Planning Periods

Discussion in 'Debate & Marathon Threads Archive' started by MrsCK, Apr 12, 2013.

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  1. JustMe

    JustMe Virtuoso

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    That's just...unfortunate. Awesome that you do it, of course, but unfortunate that you have to...even though I know some is surely fun and rewarding. I have a feeling not everyone is as dedicated as you are and those students are missing out.

    Also, what in the world does the librarian do?

    Do specials come into play at the middle school level? I think certified specials teachers offer so much to a school!
     
  2. YoungTeacherGuy

    YoungTeacherGuy Phenom

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    Actually, we have full-time library media assistants (not certificated teachers) because the library media teachers work at 3-4 schools. I think our librarian is at our site 1.5 days a week.

    And yes...some teachers refuse to do art, music, and P.E. because "there's no time" or "I don't like it." Sad! :(

    Yes...middle schoolers take elective classes. They have art, band, cheer, sports, technology, cooking, etc. It's great because they get one period a day of an elective of their choice.
     
  3. YoungTeacherGuy

    YoungTeacherGuy Phenom

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    Yes...You're completely right, FourSquare! It's so incredibly difficult to plan for every single subject! And no...I totally knew you weren't trying to be offensive! :hugs:
     
  4. giraffe326

    giraffe326 Virtuoso

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    I don't think I COULD teach music! I can't even keep a beat while clapping :rolleyes: This is why I cannot dance, sing, or play an instrument- I have NO rhythm!
     
  5. JustMe

    JustMe Virtuoso

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    I can relate! I can't even clap correctly when at pep rallies and such. It baaaad.

    But this is why I'll always support the inclusion of trained specialists in related arts areas. :)
     
  6. elateacher4life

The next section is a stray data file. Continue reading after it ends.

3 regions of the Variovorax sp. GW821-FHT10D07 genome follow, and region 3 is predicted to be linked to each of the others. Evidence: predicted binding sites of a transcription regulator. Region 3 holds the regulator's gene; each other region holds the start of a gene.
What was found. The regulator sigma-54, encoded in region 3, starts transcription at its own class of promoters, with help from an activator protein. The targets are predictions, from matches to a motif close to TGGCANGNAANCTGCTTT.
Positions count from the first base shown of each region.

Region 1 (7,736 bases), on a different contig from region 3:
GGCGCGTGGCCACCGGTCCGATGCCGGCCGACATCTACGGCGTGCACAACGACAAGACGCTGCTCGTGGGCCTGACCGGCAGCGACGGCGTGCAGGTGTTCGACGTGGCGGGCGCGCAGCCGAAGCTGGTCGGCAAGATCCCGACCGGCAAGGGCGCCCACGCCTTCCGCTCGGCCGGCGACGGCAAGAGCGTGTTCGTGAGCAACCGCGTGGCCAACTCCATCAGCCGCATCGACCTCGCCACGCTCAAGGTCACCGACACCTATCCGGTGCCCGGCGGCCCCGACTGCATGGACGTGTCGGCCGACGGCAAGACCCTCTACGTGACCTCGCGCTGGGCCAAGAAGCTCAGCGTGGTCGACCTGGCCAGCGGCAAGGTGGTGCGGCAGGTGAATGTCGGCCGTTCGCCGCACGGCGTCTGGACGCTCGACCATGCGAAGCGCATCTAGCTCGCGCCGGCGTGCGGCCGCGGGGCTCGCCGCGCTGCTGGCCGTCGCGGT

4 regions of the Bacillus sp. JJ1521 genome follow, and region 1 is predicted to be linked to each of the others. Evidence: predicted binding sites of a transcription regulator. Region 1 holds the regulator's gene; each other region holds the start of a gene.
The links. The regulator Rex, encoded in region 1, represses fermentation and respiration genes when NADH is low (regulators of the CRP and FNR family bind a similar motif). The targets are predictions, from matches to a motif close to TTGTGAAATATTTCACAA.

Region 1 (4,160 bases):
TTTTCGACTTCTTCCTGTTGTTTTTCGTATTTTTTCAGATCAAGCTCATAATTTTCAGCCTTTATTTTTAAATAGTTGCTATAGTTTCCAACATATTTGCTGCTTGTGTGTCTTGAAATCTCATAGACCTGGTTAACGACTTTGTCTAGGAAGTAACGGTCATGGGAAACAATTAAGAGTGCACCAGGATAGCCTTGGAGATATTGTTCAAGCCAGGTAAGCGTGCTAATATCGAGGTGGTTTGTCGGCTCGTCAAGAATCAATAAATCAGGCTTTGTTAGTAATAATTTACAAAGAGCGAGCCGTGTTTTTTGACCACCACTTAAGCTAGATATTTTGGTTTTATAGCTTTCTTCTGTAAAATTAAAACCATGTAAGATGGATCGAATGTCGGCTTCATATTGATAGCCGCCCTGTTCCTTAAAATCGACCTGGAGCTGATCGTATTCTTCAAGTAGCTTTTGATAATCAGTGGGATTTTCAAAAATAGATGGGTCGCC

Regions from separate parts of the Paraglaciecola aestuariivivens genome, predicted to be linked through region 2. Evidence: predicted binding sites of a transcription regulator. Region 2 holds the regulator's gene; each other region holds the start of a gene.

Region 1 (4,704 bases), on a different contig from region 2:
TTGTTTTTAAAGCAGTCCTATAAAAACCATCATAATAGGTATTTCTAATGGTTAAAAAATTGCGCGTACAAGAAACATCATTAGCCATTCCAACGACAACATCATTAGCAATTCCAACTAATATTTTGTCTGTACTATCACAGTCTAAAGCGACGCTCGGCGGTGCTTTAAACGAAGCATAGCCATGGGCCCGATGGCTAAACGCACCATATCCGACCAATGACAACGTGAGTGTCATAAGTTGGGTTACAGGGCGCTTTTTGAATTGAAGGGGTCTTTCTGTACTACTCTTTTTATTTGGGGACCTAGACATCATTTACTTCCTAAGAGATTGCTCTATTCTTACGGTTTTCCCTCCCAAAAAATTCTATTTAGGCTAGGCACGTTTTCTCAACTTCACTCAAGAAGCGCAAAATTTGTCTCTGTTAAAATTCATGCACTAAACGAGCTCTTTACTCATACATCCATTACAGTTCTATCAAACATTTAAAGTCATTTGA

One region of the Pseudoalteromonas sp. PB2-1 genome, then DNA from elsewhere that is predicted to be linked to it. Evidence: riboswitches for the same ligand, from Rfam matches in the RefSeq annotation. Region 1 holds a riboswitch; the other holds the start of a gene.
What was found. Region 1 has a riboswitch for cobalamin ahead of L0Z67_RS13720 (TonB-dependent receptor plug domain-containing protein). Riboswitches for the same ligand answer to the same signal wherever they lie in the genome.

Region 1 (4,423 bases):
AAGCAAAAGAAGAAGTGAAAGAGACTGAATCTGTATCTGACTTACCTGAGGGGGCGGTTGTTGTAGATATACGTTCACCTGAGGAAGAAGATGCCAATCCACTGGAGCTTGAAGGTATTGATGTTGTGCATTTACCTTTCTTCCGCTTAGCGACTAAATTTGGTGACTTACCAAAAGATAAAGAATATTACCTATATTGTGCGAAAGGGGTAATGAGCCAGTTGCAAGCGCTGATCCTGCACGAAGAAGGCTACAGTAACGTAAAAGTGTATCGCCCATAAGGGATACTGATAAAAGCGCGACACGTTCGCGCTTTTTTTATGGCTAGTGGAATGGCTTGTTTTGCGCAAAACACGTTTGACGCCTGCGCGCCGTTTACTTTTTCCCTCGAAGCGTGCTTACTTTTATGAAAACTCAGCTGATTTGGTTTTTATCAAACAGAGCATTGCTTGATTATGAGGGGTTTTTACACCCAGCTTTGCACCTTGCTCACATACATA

elateacher4life Cohort

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    I get 240 minutes per week.
     
  7. waterfall

    waterfall Maven

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    Me too! I'm also can't even draw a stick person so art is out too. I'd have to do PE as more of an exercise class because I don't know that much about sports either. I can't even imagine!
     
  8. DrivingPigeon

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    We have supervisors. Their job is to come in around 10:00 to start monitoring recess and lunch, and they leave when it's all over around 1:30.
     
  9. giraffe326

    giraffe326 Virtuoso

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    I can't draw, but I can craft ;) Art class would be OK. I'm not athletic, either (I am a HUGE klutz), but I could manage PE as well. But, music, .......
     
  10. Mathemagician

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    Two out of our 9 periods are prep/lunch so that's 86 minutes. We teach 5 periods. We also have one 43 minute "tutorial" period in which we have to be available to help students, but if no students show up, it's essentially a prep. Finally we have one duty period. Depending on the duty, you may be able to get work done.
     
  11. yellowdaisies

    yellowdaisies Fanatic

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    Most California districts cut "specials" teachers long long ago. Class sizes in Southern California tend to be around 30 in k-2 and up to 40 in third grade and up because regular teachers have been cut too. My mom just read in the CTA magazine that CA districts are laying off hundreds of teachers again this year. I think the layoffs have been happening for...7 years now? Every single year. That's our state's reality. Preps and specials teachers are things of the past.

    It's also the reason I'm staying at my charter for the foreseeable future. I'm secure here and there's not a lot of that happening in CA. I also really like not teaching art and PE, since I'm less than skilled at those. Music I could probably do at my level. But I'm still grateful for the music teacher!
     
  12. JustMe

    JustMe Virtuoso